Volunteer Traditions RSS



Eric Berry Shows Off His Vol Trad

  Recently, VFL Films did an inspiring segment on Eric Berry's return to the NFL after beating cancer. Alongside Eric is his friend and mentor, former Vol Inky Johnson. He returned to the NFL on September 13th of this year, less than a year after being diagnosed with Hodgkin's lymphoma.  We are incredibly excited that he wore our Navy Vols Patch Tee during his '100 Yards' piece and we couldn't be happier about his return to the Chiefs.

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The Rifleman Logo: A Vol Trad History Lesson

  Tradition plays a huge part in both our company and The University of Tennessee. Since the founding of our company on the UT campus, there was a question that kept popping up from those that understood our brand best. Fans wanted some classy apparel to support the Vols, something their dad and graddad would be proud to wear. Instead most merchandise they found being made for the Tennessee was flat bill hats, growling smokey logos, and polos with abrasively large Power T’s on them.When we were approached by the University in an official capacity about possibly creating licensed products, we knew exactly what we wanted to create. Nothing says Classic Tennessee like the Rifleman logo.  Featuring Davy Crockett wielding a...

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UT Checkerboard: A Vol Trad History Lesson

It's where the Vols score touchdowns at home. It's where Smokey runs after the extra point is made. It's synonymous with The University of Tennessee.  The Orange and White colors were picked by Charles Moore, a player for the first Volunteer Football squad in 1891. He saw the American Daisies on The Hill on campus and decided that was the perfect color for their uniforms.    Black and white photo from 1939 team for color reference. The checkerboard end-zones didn't come until 1964 when Coach Doug Dickey released them for the game against Boston College. They were used until 1968, when the Volunteers switched to artificial turf. Then in 1989, the iconic checkerboard end-zones returned, and following that so did...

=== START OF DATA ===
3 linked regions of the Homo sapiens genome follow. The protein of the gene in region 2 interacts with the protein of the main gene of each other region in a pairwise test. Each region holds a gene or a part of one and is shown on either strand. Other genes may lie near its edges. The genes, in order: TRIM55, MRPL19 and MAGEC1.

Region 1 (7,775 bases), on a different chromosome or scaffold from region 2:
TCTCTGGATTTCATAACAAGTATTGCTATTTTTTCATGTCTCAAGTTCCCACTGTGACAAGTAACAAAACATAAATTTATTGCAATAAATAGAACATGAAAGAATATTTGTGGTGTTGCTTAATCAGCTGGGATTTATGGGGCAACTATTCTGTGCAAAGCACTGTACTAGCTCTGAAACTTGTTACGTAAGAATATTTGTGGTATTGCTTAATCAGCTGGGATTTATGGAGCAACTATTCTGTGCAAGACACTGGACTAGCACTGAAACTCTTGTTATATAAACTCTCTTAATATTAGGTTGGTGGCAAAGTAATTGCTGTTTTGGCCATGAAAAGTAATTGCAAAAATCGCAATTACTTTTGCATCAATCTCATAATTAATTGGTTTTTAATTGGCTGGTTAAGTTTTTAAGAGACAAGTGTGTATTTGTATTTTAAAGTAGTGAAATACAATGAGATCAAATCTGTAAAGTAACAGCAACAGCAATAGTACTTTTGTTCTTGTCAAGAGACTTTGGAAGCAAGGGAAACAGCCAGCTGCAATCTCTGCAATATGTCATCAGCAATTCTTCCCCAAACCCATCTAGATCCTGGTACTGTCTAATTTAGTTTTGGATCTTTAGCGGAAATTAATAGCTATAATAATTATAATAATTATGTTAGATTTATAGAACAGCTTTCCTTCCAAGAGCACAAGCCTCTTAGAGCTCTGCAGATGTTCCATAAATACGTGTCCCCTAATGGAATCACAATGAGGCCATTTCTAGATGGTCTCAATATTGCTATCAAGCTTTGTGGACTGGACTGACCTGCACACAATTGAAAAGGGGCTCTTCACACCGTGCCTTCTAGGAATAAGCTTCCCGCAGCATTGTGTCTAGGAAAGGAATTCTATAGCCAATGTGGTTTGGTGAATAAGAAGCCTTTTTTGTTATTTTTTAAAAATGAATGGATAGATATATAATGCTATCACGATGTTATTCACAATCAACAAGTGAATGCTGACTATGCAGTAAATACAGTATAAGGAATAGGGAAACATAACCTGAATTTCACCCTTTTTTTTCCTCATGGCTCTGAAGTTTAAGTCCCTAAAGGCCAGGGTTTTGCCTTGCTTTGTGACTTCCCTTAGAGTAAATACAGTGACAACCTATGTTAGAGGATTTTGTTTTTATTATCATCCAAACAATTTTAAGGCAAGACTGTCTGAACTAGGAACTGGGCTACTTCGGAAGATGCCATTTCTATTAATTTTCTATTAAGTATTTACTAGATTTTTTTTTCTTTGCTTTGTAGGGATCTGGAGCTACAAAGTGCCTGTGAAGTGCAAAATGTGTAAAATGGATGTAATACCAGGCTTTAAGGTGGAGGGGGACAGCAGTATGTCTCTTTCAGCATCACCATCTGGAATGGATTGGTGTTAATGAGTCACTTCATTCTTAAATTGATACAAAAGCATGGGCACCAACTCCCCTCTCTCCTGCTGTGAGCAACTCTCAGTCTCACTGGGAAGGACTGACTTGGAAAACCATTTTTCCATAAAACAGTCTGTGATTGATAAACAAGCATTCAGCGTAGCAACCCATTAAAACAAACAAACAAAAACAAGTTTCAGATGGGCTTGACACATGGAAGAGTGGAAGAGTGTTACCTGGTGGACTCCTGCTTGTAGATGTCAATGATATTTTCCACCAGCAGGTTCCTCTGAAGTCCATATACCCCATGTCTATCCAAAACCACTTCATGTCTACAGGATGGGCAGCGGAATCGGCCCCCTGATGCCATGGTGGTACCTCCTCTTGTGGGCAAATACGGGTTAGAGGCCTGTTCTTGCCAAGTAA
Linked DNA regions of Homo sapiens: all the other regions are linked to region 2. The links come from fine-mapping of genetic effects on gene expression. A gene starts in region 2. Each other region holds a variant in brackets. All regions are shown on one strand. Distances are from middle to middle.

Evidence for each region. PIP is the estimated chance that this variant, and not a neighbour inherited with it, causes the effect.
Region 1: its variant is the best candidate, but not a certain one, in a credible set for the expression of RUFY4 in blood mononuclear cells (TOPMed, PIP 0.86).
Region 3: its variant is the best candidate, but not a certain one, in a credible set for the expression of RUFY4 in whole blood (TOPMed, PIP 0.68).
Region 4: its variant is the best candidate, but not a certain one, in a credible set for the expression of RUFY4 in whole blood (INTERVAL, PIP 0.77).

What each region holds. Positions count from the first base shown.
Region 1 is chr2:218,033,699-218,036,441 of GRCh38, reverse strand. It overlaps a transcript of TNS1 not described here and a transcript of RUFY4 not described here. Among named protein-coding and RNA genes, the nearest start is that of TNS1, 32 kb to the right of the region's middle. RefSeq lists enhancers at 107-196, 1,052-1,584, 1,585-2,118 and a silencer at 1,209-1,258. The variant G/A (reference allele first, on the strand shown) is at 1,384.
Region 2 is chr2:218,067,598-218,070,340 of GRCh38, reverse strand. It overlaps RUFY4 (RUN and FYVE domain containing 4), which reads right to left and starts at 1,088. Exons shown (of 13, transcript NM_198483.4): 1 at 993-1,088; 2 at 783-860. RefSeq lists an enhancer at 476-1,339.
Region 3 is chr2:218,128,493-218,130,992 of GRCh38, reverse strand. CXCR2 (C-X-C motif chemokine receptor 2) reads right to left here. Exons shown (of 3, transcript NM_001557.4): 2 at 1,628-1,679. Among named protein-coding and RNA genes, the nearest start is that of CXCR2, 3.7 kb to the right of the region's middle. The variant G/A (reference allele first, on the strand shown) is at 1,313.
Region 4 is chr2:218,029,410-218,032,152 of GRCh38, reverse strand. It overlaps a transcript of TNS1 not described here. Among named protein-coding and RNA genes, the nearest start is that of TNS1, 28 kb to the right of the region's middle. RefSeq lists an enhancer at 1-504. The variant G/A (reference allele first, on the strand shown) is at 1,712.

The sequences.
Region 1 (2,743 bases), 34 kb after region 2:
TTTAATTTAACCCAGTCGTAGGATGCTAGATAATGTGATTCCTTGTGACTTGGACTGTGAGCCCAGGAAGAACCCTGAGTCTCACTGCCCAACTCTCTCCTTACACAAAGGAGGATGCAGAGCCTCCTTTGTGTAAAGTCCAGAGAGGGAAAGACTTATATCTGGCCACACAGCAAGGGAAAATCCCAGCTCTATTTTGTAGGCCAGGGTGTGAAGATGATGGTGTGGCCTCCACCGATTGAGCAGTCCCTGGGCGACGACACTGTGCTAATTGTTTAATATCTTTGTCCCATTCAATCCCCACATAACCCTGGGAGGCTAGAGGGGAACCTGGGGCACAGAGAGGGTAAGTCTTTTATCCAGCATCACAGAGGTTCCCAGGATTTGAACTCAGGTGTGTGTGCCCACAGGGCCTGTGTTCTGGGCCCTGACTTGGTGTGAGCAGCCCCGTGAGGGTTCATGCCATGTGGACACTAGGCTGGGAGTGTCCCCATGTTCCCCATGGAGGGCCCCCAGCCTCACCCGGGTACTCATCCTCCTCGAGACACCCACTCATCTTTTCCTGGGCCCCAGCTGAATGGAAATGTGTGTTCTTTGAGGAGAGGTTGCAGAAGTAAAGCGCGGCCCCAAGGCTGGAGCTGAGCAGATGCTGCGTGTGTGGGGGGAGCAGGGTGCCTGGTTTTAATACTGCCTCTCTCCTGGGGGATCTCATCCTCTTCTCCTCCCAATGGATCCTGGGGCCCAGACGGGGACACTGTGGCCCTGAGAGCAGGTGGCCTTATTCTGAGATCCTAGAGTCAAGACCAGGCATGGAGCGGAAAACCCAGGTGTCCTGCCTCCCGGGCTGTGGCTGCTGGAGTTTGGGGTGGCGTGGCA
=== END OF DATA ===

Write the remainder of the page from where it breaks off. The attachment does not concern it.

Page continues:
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Our Vols Patch: A Vol Trad History Lesson

Rad. That's the word I would use to describe our Vols Patch. It's a classic for sure.  Just look at this picture circa 1995: If that's not full-on rad Vols I don't know what is.  This elusive logo is known by many names to many people, the Johnny Majors Helmet Logo, the Bud Ford Logo, 'That One Old Logo with the Helmet'. We decided to make it easy for everyone, so we turned it into a patch and called it exactly that. It's still got that same vintage awesomeness with a modern touch.    Items with our Vols Patch Design are available for purchase below:  Vols Patch Drywick Polos                      ...

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Smokey: A Vol Trad History Lesson

There's one constant in Neyland Stadium for every home game. Smokey.  UT's live mascot was selected in 1953 by the student body during halftime of the Mississippi State game. The breed of dog, Bluetick Coonhound, is native to Tennessee and was also chosen via a polling by the Pep Club. To select the first mascot, 'contestants' were led out by their handlers and fans were instructed to cheer for their favorite dog. The last hound, "Brooks Blue Smokey", was led up to the cheerleader's ramp to be seen by everyone in attendance. The announcers called Blue Smokey's name and he howled. The crowd cheered. The dog howled even louder. The crowd and dog continued going back and forth until the...

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